Something else happens at those temperatures: steel begins glowing red, increasingly orange, in broad daylight, and is easy to see.


And I already pointed out that eccentric loading results in an angular force, not a pull force.


An angular force has a horizontal component. Once again we go back to you not understanding vector math or free body diagrams.


So you acknowledge the mechanism is possible?


Just as possible as the fires melting the trusses.


This makes no sense. 750 degrees != 1500 degrees. 750 degrees isn't that odd for office fires.


Exactly. It isn't odd for fire. Let me guess, you think the steel is going to be the exact same temperature as the fire. No surprises there. Maybe you would do good to look up what "entropy" means, or learn a little bit about convection or thermodynamics in general.


You are being a fool because you have been denying there could be a horizontal pull force at all.


And yet I am telling you that the truss setup would have naturally produced a horizontal force on its own? I am telling you that the force you are describing is negligible, and the mechanism you are describing for failure is completely unfounded.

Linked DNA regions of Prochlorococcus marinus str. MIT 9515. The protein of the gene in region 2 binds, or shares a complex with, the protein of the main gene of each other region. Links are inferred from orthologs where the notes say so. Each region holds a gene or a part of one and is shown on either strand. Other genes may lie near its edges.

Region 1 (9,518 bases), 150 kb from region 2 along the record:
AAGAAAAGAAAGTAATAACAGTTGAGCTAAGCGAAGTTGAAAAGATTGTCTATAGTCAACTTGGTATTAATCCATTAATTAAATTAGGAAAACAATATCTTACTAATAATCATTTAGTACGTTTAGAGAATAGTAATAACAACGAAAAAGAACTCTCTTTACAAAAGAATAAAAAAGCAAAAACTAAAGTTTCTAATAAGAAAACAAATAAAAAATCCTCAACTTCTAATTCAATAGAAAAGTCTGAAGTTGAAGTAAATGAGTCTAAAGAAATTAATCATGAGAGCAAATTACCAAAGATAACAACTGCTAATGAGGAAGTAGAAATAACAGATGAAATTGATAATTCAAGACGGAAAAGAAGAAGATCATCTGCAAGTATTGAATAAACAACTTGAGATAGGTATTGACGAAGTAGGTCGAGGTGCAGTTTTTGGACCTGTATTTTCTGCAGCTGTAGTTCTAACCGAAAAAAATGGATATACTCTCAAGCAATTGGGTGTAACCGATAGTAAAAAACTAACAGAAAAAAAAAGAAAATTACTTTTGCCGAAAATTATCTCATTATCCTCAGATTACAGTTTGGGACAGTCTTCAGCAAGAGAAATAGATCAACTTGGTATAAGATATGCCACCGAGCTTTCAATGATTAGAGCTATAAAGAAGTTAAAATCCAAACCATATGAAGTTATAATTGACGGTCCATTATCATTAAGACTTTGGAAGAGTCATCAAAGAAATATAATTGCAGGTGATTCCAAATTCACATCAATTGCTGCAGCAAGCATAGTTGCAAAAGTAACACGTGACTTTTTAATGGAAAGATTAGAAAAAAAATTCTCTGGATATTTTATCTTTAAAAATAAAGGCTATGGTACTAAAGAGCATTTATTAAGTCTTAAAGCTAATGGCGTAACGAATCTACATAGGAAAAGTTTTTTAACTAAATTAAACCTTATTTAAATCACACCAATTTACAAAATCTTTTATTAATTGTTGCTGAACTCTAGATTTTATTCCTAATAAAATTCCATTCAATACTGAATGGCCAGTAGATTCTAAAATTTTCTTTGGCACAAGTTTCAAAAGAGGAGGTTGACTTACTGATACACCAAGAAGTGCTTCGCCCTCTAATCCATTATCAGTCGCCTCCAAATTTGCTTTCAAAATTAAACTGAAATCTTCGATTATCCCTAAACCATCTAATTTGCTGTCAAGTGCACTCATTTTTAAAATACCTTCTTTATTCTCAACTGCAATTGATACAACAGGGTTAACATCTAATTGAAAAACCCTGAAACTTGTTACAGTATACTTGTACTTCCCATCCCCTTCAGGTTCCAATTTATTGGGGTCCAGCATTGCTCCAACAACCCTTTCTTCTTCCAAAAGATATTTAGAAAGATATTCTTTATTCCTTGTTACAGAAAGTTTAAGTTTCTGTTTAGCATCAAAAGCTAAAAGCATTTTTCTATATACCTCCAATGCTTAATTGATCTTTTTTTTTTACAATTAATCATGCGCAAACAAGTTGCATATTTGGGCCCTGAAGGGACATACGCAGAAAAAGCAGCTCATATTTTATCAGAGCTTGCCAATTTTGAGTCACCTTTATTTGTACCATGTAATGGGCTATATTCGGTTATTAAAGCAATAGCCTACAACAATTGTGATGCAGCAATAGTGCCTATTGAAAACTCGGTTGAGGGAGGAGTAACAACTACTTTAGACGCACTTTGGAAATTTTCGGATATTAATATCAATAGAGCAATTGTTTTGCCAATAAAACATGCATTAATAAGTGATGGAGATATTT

And you are saying it's impossible for the columns to be pushed outwards by an even greater force, at an even lower temperature?


Nope, keep you delusion in check, you are imagining thing I never said again.


Then where is the outward bowing?

It should have been more widespread and more visible than inward bowing, because (a) the force for it is greater, and (b) it happens at even lower temperatures.


Sure, I wouldn't want you to have double standards, mister I don't want to follow your links and you should spell it all out for me.



Structural damage caused by the fire included distortion of a number of trusses and universal beams and axial shortening of five columns by 100mm. The deflection of the trusses produced dishing of the floor of up to 600mm relative to the columns. The concrete floor slab separated from its metal decking in some areas but generally followed the level of its deflected supporting members. Despite large deflections, the structure behaved well and there was no collapse of any of the columns, beams or floors. [115]

The behaviour of the structure and the floor members showed that a steel frame designed to BS 5950 Part 8 is structurally safe when exposed to a severe fire. The study [115] carried out after the Broadgate fire showed that when fire affects only part of a structure (compartmentation) and when the framework acts as a total entity structural stability is improved.


And it goes on.

guardian.150m.com...



posted on Apr, 1 2011 @ 05:30 PM
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Originally posted by -PLB-
You are being a fool because you have been denying there could be a horizontal pull force at all. I can't tell if this force was actually there, and if it was there if it was strong enough. I just pointed out that it could have been the cause for the observed bowing of the columns. And a good one at it.